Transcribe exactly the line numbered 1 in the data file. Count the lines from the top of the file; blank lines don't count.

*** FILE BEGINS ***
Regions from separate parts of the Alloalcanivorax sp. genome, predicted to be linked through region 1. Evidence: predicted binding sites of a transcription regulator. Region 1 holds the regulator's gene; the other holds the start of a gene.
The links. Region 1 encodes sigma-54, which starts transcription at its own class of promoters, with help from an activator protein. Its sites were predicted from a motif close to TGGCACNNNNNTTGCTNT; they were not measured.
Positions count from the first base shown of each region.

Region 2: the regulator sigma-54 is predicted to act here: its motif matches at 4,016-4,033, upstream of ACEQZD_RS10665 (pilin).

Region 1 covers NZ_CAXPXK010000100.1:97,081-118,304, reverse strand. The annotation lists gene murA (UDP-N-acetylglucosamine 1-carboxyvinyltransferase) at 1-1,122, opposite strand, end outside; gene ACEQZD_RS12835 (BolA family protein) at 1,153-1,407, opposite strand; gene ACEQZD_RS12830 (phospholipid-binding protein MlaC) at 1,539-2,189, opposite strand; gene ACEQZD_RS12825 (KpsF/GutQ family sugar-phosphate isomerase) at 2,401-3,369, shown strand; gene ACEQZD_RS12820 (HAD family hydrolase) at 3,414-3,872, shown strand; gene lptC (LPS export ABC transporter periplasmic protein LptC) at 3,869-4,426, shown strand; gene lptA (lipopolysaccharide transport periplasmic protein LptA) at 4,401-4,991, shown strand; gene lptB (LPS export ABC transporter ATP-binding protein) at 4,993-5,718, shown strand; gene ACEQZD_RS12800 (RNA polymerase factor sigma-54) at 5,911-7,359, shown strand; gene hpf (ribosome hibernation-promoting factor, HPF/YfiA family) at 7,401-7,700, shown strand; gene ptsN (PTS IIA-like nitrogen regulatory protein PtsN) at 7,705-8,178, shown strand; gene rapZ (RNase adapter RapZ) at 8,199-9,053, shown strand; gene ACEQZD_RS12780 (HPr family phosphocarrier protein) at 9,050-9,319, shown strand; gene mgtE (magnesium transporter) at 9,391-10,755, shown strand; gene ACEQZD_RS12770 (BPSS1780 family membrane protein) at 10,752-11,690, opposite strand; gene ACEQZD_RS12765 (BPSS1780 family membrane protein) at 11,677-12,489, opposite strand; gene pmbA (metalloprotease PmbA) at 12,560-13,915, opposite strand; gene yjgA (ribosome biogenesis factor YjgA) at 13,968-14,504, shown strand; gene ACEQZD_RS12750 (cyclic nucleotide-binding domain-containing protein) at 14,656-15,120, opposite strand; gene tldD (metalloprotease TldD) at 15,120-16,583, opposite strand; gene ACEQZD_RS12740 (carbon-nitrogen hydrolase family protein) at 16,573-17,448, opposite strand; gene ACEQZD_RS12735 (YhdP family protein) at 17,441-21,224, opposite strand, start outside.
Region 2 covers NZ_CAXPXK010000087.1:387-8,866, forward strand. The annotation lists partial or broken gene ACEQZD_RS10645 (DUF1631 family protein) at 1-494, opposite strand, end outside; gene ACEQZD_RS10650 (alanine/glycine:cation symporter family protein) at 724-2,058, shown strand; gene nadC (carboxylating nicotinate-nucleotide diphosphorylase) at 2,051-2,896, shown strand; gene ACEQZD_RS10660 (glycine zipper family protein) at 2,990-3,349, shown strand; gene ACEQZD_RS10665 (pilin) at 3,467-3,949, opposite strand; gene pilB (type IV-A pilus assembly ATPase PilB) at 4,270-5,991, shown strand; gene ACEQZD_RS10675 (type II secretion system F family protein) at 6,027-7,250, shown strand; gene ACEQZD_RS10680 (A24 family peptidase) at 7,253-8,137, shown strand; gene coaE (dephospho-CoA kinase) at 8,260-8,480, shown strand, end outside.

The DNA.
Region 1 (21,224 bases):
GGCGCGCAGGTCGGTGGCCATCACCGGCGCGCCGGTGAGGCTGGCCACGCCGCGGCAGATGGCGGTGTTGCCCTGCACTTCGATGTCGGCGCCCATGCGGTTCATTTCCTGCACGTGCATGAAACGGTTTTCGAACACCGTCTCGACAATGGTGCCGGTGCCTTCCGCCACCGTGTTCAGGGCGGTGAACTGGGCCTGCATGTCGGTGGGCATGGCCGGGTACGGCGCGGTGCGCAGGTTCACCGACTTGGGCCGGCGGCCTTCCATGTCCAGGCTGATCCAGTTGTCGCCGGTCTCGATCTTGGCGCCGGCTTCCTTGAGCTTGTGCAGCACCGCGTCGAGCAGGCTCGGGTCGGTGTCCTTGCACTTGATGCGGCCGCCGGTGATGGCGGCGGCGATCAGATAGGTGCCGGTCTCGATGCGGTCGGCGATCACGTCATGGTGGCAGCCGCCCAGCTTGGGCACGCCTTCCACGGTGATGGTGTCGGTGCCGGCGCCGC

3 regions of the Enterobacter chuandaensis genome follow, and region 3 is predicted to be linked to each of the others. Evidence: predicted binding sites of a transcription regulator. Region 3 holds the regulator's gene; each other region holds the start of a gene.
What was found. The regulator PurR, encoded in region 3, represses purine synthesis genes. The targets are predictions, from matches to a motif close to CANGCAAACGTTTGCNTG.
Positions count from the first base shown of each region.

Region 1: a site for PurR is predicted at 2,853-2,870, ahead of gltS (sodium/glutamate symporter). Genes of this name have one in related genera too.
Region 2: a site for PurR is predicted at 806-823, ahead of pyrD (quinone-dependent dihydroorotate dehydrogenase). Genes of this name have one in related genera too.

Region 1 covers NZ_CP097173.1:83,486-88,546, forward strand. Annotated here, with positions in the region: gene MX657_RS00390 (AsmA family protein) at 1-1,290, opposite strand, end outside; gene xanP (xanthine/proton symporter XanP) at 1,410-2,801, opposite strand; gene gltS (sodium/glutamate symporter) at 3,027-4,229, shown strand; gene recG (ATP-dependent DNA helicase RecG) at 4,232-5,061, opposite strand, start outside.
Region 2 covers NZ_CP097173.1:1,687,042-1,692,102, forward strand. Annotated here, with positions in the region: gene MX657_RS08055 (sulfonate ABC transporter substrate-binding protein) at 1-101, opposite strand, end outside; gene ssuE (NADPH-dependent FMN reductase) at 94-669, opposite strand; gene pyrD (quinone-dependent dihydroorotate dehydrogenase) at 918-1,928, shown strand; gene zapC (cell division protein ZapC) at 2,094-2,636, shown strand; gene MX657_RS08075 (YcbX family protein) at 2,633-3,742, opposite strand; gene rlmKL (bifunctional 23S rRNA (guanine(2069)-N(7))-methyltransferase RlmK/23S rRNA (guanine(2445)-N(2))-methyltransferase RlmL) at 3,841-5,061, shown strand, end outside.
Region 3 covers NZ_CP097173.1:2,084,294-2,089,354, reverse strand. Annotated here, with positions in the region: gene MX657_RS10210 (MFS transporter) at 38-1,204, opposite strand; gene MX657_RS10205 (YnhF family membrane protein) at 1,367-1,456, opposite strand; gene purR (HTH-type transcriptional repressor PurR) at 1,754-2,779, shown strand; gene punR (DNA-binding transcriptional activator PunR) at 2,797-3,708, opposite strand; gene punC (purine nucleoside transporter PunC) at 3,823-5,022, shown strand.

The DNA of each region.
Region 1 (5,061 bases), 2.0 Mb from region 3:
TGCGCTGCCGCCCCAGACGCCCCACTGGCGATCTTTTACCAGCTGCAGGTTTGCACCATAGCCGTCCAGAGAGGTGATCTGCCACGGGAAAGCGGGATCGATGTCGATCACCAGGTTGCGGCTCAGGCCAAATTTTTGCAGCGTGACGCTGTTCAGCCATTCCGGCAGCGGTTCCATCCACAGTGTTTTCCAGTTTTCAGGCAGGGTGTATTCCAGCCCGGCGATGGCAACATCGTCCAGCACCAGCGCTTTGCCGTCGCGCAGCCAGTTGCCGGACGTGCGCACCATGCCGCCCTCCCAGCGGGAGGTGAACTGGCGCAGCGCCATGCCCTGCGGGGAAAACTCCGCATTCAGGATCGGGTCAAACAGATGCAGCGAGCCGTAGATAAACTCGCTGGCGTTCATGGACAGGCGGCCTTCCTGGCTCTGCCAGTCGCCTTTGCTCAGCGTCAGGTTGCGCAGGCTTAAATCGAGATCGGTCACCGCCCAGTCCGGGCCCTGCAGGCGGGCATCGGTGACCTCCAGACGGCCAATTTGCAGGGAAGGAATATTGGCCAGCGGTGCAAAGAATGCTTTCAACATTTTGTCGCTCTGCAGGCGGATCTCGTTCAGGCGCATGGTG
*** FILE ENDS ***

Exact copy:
Regions from separate parts of the Alloalcanivorax sp. genome, predicted to be linked through region 1. Evidence: predicted binding sites of a transcription regulator. Region 1 holds the regulator's gene; the other holds the start of a gene.